I got obsessed with Johnny Cash in early July after he kept coming up on my Willy Nelson Pandora station. I’d go into details, but there aren’t many. I just really love this guy’s voice, intonation, lyrics, music, and good-timey guitar picking. Here’s my favorite video of him live.
A few days into my obsession, I stumbled upon a video rental place’s going out of business sale and bought Walk the Line. And I must say it was an excellent choice! Loved it. The first time I watched it, my roommate was sleeping upstairs, so I had to keep the volume way down and the closed captions on. As you might expect with a movie about music, it was far less good this way. If you’d been entertaining any plans of watching Walk the Line muted, don’t follow through with them. You’ll walk away wondering what all the hype was about.
Good thing I gave it another try because with sound, this movie is super phenomenal! While awards and nominations are not always a reliable indicator of movie quality (ahem), but there’s a reason why this thing won Reese Whitherspoon (as a brunette even! A brunette!) an Oscar and Joaquin Phoenix some lower profile awards! The acting is great, the music is great, the script is pretty good.
I loved the way it drew together Johnny Cash’s relationship with his family – both his parents and his wife and kids – with his faith and his music. Especially how his musical and spiritual journey climaxed and tied together at Folsom Prison. What a guy, that Johnny Cash, what a guy.
Every one came off as very human, too. Even his wife Vivian, played by Ginnifer Goodwin, whose character was nearly as unlikable as her current haircut, you could kind of see where she was coming from. Kind of; any more on her side and we would have probably been too upset with Johnny for all his cheating, drug use, and familial neglect to forgive him in the end. I think the movie did the best it could given the circumstances.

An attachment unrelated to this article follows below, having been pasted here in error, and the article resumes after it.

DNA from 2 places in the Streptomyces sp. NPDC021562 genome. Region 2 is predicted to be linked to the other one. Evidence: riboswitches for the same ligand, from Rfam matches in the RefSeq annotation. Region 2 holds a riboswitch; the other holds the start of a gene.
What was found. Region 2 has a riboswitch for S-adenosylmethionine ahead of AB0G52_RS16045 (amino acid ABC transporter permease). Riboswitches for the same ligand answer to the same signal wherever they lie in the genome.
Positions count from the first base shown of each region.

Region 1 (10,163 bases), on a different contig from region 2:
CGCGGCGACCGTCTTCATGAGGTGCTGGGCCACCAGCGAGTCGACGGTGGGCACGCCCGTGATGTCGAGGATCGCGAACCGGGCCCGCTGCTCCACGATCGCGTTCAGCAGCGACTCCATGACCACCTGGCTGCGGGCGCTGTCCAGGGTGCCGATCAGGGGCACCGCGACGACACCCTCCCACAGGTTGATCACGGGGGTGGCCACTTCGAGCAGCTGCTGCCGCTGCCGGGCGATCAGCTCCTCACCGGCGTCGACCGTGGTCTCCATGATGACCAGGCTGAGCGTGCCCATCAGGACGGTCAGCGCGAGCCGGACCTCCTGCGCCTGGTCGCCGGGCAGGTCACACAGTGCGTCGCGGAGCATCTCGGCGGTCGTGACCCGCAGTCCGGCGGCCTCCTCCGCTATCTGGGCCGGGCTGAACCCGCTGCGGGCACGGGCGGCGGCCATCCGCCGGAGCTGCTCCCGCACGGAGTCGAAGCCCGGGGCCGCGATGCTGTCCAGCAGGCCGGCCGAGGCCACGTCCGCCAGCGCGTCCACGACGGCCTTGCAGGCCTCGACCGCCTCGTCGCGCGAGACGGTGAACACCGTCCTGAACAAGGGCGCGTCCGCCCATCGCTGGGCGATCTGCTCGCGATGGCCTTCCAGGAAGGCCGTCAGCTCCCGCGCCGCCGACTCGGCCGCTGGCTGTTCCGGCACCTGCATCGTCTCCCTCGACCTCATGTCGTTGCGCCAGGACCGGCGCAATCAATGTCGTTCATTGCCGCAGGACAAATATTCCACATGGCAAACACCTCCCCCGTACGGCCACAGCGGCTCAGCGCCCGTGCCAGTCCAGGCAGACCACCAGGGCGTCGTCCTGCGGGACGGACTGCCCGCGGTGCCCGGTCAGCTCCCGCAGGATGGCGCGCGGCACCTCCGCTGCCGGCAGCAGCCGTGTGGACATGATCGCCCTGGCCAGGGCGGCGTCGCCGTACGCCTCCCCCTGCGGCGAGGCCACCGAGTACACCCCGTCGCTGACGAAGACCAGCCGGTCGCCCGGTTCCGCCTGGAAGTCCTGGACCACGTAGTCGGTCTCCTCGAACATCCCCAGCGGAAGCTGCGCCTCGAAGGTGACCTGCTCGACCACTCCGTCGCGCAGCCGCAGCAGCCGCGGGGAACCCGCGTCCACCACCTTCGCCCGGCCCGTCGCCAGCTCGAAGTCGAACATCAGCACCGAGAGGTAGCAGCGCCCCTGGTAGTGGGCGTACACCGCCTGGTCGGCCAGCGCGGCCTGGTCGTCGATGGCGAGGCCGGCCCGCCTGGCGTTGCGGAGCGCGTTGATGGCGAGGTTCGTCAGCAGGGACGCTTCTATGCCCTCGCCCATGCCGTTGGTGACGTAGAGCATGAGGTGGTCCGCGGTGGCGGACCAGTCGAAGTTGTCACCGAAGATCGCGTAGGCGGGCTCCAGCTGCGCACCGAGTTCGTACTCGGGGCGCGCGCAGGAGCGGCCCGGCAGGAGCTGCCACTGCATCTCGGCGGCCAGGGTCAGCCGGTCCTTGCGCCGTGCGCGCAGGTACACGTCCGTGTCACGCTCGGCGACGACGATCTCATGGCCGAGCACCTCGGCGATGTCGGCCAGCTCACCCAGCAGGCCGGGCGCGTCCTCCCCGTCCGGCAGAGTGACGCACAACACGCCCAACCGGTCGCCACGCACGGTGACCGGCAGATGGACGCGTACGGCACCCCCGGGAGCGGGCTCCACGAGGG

I did feel that the romance needed a little more development. I mean, obviously, Johnny and June were the main characters, and their interactions were the focus of the movie. But I couldn’t figure out why June would ever decide to marry her very needy, dysfunctional friend , except that she didn’t want to disappoint an anxious crowd. Even then, though, it’s not like Johnny hadn’t made a buffoon of himself in front of hundreds of people before. The movie depicted their romance as fairly one sided, with Johnny putting June in a lot of uncomfortable situations. The diner scene was endearing, for sure. And there was the scene where they were fishing that made them seem like decent friends, but lots of the time he was just hitting on her and getting shot down.
Perhaps that’s how their relationship was, though, and June Carter really was a saint who saw potential in a guy who’d seen some hard knocks, made awesome music, loved God, and fought his drug addiction the rest of his life. And I mean fought. Johnny Cash once refused prescription pain pills after heart surgery because he knew he’d be hooked if he even touched the stuff.
Whatever the dynamics of their relationship, these two sure are lovable: